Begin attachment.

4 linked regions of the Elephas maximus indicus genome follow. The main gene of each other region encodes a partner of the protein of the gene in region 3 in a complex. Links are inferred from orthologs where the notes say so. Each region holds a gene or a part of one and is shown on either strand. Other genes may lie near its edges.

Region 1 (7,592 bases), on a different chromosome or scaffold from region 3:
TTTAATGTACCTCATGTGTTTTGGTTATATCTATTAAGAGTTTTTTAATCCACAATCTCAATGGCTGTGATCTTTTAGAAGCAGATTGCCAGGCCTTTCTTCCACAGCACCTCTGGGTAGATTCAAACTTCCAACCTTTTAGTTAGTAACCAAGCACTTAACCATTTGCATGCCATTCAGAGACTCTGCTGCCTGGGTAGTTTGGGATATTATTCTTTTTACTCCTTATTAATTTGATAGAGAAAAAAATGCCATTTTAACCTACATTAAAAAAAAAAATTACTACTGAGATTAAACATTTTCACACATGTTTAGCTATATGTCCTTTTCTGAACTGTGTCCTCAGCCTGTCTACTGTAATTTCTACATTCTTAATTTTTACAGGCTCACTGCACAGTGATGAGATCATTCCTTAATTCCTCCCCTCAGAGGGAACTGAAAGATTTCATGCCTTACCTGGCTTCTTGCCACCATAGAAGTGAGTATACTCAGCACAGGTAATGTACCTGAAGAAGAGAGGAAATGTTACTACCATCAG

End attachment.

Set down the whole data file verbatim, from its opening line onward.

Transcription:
4 linked regions of the Elephas maximus indicus genome follow. The main gene of each other region encodes a partner of the protein of the gene in region 3 in a complex. Links are inferred from orthologs where the notes say so. Each region holds a gene or a part of one and is shown on either strand. Other genes may lie near its edges.

Region 1 (7,592 bases), on a different chromosome or scaffold from region 3:
TTTAATGTACCTCATGTGTTTTGGTTATATCTATTAAGAGTTTTTTAATCCACAATCTCAATGGCTGTGATCTTTTAGAAGCAGATTGCCAGGCCTTTCTTCCACAGCACCTCTGGGTAGATTCAAACTTCCAACCTTTTAGTTAGTAACCAAGCACTTAACCATTTGCATGCCATTCAGAGACTCTGCTGCCTGGGTAGTTTGGGATATTATTCTTTTTACTCCTTATTAATTTGATAGAGAAAAAAATGCCATTTTAACCTACATTAAAAAAAAAAATTACTACTGAGATTAAACATTTTCACACATGTTTAGCTATATGTCCTTTTCTGAACTGTGTCCTCAGCCTGTCTACTGTAATTTCTACATTCTTAATTTTTACAGGCTCACTGCACAGTGATGAGATCATTCCTTAATTCCTCCCCTCAGAGGGAACTGAAAGATTTCATGCCTTACCTGGCTTCTTGCCACCATAGAAGTGAGTATACTCAGCACAGGTAATGTACCTGAAGAAGAGAGGAAATGTTACTACCATCAG